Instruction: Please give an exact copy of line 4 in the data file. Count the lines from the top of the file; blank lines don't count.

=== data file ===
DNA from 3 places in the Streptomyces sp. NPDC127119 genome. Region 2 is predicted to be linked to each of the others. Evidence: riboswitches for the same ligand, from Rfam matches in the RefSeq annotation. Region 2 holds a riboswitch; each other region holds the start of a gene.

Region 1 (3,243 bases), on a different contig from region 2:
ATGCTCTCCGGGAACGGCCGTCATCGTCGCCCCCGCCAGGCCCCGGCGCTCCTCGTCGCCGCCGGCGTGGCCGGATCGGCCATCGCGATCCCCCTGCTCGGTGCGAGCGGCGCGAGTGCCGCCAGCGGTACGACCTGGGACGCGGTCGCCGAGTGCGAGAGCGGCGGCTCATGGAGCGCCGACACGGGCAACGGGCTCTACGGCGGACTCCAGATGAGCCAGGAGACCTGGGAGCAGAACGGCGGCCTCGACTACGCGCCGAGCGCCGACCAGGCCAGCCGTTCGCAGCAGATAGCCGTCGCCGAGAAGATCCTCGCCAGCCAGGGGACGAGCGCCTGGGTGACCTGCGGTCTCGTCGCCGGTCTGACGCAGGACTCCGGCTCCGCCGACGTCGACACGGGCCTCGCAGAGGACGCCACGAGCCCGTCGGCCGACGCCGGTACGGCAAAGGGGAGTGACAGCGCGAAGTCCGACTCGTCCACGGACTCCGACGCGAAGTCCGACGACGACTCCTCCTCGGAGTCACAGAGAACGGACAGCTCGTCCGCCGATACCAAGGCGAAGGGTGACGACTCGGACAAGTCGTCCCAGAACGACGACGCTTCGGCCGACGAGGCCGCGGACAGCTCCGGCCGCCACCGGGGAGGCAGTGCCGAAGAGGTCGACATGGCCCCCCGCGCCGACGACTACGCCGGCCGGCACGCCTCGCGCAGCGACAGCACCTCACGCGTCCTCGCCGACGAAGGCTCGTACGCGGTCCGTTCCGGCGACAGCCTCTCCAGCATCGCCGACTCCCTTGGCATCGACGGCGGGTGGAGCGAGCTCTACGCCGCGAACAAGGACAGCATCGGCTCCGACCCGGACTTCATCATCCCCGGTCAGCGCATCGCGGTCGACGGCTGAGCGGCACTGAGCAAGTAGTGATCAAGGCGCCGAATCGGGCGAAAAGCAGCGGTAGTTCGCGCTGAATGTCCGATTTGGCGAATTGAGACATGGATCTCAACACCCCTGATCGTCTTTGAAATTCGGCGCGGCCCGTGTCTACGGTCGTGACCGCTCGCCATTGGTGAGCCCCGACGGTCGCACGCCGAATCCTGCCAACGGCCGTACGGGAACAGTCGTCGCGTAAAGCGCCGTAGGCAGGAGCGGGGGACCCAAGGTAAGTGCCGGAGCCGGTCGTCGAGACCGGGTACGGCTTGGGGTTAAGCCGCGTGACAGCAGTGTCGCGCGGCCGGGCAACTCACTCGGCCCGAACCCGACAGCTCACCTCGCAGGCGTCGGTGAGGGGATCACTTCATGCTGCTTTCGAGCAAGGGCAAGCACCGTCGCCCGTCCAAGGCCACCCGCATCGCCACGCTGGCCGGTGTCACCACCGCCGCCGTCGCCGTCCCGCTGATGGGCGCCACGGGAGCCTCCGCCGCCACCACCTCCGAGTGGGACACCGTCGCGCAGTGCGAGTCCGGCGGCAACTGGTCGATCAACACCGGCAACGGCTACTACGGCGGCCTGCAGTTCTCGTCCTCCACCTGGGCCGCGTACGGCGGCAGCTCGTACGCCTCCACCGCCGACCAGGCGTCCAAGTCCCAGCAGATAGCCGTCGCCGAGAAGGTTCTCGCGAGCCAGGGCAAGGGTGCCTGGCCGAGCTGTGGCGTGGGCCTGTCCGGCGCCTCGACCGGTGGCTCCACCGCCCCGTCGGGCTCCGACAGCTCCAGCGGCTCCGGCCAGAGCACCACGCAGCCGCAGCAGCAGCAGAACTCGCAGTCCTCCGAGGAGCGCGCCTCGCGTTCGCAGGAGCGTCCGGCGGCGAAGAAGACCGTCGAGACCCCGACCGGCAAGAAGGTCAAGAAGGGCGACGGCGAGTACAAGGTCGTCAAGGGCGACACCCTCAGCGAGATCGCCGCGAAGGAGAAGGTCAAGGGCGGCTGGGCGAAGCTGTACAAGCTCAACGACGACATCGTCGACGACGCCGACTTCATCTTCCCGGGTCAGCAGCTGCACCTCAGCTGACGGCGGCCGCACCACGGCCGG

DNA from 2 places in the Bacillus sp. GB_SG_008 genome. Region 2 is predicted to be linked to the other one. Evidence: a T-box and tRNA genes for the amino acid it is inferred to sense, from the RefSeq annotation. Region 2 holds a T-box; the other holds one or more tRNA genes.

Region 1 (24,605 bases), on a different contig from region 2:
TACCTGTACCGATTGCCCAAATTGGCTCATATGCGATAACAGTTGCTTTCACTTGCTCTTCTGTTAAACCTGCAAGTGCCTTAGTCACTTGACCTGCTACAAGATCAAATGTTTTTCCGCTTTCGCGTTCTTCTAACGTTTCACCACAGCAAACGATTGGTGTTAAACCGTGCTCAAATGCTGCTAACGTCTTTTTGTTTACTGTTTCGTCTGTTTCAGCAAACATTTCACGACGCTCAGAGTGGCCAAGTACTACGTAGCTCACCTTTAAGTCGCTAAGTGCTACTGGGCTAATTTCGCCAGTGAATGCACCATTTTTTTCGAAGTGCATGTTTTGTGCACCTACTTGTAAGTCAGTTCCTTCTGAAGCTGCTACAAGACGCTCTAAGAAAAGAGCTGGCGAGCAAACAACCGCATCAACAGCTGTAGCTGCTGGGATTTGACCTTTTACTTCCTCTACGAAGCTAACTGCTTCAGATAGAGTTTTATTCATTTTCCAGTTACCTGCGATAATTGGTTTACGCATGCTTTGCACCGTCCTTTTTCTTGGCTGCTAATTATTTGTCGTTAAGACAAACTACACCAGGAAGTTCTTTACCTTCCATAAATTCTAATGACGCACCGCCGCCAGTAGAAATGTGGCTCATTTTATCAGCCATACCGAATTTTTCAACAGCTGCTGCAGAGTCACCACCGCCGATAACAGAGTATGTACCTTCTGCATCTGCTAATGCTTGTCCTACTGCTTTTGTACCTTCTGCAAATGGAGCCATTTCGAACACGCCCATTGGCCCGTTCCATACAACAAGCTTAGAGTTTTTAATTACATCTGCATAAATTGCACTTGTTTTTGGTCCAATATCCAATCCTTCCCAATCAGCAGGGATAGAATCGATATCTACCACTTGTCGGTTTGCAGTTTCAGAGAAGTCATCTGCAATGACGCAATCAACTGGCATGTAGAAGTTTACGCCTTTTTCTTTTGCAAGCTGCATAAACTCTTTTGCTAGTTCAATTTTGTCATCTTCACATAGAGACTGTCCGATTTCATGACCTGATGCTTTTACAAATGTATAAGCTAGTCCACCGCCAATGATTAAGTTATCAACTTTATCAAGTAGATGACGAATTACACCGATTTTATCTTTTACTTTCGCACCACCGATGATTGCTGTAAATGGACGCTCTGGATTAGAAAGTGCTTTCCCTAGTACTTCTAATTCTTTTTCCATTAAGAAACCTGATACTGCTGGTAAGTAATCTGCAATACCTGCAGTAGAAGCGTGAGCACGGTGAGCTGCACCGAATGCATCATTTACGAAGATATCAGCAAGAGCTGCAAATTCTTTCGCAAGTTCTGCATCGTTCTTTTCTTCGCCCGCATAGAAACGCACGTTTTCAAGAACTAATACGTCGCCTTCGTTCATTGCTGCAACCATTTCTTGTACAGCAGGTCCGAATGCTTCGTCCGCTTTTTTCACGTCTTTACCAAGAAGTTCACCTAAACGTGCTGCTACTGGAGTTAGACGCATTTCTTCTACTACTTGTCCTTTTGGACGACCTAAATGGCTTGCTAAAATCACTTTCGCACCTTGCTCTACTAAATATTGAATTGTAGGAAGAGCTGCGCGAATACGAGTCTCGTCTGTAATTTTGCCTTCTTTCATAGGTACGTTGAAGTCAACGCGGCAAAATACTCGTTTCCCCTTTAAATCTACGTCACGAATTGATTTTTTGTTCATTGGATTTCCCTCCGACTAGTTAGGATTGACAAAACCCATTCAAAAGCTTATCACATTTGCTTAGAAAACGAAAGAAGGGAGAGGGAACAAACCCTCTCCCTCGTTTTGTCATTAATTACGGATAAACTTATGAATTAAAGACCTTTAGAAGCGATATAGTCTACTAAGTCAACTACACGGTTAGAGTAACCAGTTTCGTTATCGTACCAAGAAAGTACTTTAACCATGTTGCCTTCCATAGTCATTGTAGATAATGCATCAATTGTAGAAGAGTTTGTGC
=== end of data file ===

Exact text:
DNA from 2 places in the Bacillus sp. GB_SG_008 genome. Region 2 is predicted to be linked to the other one. Evidence: a T-box and tRNA genes for the amino acid it is inferred to sense, from the RefSeq annotation. Region 2 holds a T-box; the other holds one or more tRNA genes.